The median Level Belt score (pelvic tilt angle) was seven degrees. Pitching statistics were assessed for 48 athletes who went on to pitch at least 50 innings during the subsequent season. Statistics were compared for 32 pitchers with better lumbopelvic control (pelvic angle less than seven degrees) versus 16 with worse control (pelvic angle seven degrees or greater).

Pitchers with better lumbopelvic control had better pitching statistics. They allowed an average of 1.352 walks plus hits per inning, compared to 1.584 for pitchers with worse lumbopelvic control. While that may seem like a small difference, it was equal to about two additional hits or walks per nine innings—more than enough to affect the outcome of a game.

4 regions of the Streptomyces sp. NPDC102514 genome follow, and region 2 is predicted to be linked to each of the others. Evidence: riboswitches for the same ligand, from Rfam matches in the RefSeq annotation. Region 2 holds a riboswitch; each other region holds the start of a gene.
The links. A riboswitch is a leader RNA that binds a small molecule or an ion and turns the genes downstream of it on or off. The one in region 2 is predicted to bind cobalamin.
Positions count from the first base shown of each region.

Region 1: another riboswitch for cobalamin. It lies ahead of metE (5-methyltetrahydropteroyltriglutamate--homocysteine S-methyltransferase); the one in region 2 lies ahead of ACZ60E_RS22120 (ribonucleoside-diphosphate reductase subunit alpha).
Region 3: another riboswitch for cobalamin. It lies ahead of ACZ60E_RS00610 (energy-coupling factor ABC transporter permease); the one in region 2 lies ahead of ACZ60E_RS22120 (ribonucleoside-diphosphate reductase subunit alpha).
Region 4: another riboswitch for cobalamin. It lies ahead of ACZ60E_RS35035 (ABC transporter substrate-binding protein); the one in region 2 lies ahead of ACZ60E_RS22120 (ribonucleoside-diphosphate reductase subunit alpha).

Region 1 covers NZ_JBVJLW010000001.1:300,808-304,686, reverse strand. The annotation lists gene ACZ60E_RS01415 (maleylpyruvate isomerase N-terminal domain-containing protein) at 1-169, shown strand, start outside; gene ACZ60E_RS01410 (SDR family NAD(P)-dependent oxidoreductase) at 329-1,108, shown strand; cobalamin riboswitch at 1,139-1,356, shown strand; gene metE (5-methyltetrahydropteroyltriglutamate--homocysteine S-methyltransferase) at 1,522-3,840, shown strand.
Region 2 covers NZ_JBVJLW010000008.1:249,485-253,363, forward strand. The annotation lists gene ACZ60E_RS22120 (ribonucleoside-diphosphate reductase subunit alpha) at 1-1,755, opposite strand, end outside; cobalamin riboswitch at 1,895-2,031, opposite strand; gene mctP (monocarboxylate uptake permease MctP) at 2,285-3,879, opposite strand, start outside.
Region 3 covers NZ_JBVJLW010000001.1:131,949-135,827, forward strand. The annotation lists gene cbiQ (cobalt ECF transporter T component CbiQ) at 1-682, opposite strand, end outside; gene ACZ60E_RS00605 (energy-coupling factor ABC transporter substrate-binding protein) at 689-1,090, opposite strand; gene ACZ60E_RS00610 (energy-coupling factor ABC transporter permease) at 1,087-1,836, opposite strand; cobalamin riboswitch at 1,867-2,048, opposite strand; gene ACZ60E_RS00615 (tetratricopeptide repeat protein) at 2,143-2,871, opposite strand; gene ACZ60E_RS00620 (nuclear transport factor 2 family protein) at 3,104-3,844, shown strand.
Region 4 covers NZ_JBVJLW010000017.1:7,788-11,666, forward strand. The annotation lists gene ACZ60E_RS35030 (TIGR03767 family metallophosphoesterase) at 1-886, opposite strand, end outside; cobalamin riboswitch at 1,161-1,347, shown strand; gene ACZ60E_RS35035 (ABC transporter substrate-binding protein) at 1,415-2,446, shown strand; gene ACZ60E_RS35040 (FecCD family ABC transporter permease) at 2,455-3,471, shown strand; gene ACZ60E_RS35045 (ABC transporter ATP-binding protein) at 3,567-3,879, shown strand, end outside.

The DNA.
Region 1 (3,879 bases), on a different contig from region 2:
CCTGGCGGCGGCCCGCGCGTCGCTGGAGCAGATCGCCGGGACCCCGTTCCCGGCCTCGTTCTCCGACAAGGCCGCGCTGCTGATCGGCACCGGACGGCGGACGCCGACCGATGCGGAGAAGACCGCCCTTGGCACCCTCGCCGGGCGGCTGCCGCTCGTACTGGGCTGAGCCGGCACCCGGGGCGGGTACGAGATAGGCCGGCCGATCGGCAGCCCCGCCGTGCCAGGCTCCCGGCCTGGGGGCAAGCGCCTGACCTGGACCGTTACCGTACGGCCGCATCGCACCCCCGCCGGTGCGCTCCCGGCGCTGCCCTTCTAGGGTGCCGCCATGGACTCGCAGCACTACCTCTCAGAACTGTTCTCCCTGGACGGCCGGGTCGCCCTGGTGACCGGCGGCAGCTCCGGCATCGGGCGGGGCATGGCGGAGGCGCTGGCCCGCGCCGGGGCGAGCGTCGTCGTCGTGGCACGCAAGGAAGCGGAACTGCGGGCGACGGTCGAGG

Pitchers with better lumbopelvic control also pitched more innings during the season: about 79 versus 53 innings. There was no difference in injuries between groups.

Other pitching statistics were also better for pitchers with better lumbopelvic control—including opponents' batting average, .260 versus .280. Although these individual statistics weren't significantly different between groups, the players with better lumbopelvic control had overall pitching performance similar to the median for Major League pitchers (while pitchers with poorer lumbopelvic control ranked in the bottom third).